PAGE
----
US onshore rig count
During the week ended October 9, 2015, the US onshore rig count fell by 16 from the previous week’s count. Last week, there were 763 land-based (or onshore) rigs, including three inland water rigs. In the last seven weeks, 90 onshore rigs, or 11%, have been idled. Currently, the onshore rig count is at its lowest since January 2003.
In a statewide rig breakdown, Oklahoma lost six onshore rigs last week. Seven other states also lost onshore rigs last week. In comparison, only two states added onshore rigs last week. The US onshore rig count was on a continuous slide until the week ended May 22, falling for 25 straight weeks. After slightly stabilizing for a while, the count is falling again.
Most prolific states
In the 12 months ended October 9, 2015, the land-based US rig count fell by 1,109, or 59%. The number of active land-based rigs decreased the most in Texas, where 541 rigs, or 61%, shut down. North Dakota lost 118 rigs, or 65%, over those 12 months.
Despite losing a significant number of rigs in the past year, Texas still has the most land-based rigs in the US with 353, or 46%, out of the total. Oklahoma is next, with 91 land-based rigs, and North Dakota follows with 64.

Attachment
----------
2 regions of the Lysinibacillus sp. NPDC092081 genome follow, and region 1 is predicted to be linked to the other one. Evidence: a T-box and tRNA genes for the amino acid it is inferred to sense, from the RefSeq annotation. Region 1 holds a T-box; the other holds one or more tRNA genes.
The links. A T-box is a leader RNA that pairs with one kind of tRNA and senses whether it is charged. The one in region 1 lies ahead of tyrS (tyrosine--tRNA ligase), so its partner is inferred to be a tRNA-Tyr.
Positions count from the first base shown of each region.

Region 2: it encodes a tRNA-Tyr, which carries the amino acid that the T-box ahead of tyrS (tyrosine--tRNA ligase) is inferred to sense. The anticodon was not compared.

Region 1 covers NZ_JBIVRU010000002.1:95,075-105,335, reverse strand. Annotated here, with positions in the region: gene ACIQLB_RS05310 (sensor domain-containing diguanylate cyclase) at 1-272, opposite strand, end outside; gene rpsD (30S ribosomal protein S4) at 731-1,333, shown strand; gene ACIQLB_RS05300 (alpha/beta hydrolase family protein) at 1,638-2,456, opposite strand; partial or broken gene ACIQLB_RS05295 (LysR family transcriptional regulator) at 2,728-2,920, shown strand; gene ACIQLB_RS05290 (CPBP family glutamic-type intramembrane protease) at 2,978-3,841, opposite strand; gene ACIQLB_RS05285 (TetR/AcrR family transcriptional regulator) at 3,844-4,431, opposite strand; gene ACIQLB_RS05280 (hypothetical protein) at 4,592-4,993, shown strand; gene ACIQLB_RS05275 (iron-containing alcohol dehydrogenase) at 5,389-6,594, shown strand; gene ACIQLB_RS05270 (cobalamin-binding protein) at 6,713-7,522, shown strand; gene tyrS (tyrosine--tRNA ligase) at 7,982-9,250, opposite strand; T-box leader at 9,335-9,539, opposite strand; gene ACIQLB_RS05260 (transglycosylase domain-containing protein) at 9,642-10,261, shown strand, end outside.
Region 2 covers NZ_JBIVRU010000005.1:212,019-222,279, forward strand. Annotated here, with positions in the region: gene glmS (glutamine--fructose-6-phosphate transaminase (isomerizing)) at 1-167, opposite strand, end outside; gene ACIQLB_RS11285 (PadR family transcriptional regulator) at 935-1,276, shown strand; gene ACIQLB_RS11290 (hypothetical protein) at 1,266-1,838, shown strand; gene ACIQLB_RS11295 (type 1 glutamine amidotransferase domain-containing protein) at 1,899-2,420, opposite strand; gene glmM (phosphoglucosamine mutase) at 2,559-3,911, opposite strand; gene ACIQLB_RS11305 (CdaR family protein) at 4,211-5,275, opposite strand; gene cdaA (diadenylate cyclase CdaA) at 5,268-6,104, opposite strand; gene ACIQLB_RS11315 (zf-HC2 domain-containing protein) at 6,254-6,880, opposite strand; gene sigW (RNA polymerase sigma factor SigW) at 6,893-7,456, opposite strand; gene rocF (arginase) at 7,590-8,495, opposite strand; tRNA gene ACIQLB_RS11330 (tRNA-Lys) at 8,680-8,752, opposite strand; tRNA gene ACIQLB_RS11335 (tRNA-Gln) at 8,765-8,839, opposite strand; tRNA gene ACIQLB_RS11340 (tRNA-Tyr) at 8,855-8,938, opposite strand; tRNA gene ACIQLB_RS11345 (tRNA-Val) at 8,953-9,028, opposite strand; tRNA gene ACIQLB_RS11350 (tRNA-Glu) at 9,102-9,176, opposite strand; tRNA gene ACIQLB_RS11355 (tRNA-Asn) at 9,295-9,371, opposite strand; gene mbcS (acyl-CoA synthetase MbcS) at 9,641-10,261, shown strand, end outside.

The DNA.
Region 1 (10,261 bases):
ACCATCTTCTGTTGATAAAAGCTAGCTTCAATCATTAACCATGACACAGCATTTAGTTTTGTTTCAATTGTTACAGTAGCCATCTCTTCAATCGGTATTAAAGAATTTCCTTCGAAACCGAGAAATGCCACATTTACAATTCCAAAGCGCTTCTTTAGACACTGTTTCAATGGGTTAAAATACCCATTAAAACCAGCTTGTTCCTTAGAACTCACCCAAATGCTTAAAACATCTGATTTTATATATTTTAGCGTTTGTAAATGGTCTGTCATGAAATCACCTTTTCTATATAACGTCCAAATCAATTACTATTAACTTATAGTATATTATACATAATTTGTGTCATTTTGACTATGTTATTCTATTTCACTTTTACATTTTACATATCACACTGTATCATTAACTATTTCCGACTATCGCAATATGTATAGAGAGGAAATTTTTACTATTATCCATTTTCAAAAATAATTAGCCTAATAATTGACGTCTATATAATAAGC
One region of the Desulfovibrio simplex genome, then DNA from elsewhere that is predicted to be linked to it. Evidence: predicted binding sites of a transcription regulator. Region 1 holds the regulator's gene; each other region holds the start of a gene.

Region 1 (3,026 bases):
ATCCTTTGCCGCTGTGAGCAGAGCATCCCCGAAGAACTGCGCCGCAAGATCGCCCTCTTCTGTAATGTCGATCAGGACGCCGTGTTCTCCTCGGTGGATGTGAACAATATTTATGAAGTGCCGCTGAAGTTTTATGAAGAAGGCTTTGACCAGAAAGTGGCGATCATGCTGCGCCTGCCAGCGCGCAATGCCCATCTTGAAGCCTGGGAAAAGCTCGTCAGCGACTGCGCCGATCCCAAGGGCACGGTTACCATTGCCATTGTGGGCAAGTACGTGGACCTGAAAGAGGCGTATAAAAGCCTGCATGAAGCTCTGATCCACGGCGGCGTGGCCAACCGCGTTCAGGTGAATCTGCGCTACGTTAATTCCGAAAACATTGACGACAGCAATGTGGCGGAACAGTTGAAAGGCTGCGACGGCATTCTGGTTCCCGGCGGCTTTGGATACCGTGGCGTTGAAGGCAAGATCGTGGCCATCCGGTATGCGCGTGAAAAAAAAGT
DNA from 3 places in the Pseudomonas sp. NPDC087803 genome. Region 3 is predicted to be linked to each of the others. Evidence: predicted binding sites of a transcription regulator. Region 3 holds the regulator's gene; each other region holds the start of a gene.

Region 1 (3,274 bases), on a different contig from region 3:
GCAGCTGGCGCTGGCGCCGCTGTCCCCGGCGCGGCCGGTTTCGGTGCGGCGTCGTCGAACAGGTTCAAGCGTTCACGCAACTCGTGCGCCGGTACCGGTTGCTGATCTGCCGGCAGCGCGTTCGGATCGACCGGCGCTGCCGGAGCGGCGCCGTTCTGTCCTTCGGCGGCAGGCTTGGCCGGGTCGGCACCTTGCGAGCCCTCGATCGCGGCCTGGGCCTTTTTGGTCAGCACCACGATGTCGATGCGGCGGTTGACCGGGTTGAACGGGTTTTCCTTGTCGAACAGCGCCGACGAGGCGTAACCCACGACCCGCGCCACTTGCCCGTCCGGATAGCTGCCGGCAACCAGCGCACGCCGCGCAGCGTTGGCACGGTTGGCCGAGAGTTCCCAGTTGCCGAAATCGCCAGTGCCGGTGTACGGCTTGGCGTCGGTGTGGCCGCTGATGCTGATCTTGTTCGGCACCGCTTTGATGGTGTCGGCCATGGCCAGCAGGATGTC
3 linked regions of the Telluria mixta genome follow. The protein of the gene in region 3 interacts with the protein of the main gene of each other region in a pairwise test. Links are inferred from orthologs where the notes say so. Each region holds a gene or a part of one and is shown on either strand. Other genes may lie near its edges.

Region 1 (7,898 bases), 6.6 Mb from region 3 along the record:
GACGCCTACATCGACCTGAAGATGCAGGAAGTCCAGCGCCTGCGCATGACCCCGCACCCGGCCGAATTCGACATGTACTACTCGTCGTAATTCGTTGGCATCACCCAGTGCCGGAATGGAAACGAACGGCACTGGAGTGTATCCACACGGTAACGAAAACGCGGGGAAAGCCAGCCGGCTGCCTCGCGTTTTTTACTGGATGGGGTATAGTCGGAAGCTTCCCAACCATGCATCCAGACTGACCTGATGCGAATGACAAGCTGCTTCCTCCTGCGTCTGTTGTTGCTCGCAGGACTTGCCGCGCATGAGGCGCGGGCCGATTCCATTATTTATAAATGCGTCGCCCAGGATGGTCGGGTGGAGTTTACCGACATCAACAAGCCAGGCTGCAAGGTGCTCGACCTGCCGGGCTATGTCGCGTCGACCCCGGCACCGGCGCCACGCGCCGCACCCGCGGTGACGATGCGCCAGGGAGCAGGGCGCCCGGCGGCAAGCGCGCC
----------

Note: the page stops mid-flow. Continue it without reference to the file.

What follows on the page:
Onshore rig count records
The onshore rig count hit a record high of 1,992 on November 4, 2011, the highest number of rigs in operation since January 1990, according to Baker Hughes. The onshore rig count reached 1,876 in the week ended November 21, 2014. In total, 1,113 onshore rigs have gone offline since then, representing a fall of ~59%.
Impact on energy companies
The total onshore rigs in operation mainly reflect the US shale boom. Apart from upstream oil and gas companies, the falling rig count can negatively affect oilfield service companies.
These companies provide various land-based and offshore drilling services and technologies. They include National Oilwell Varco (NOV), FMC Technologies (FTI), Dresser-Rand Group (DRC), and Weatherford International (WFT). National Oilwell Varco forms 0.1% of the SPDR S&P 500 ETF (SPY).
A decreasing rig count could also potentially hurt midstream MLPs such as Targa Resources Partners (NGLS), Sunoco Logistics Partners (SXL), Boardwalk Pipeline Partners (BWP), and Energy Transfer Partners (ETP) in the long term. Falling rigs could decrease these companies’ throughput volumes.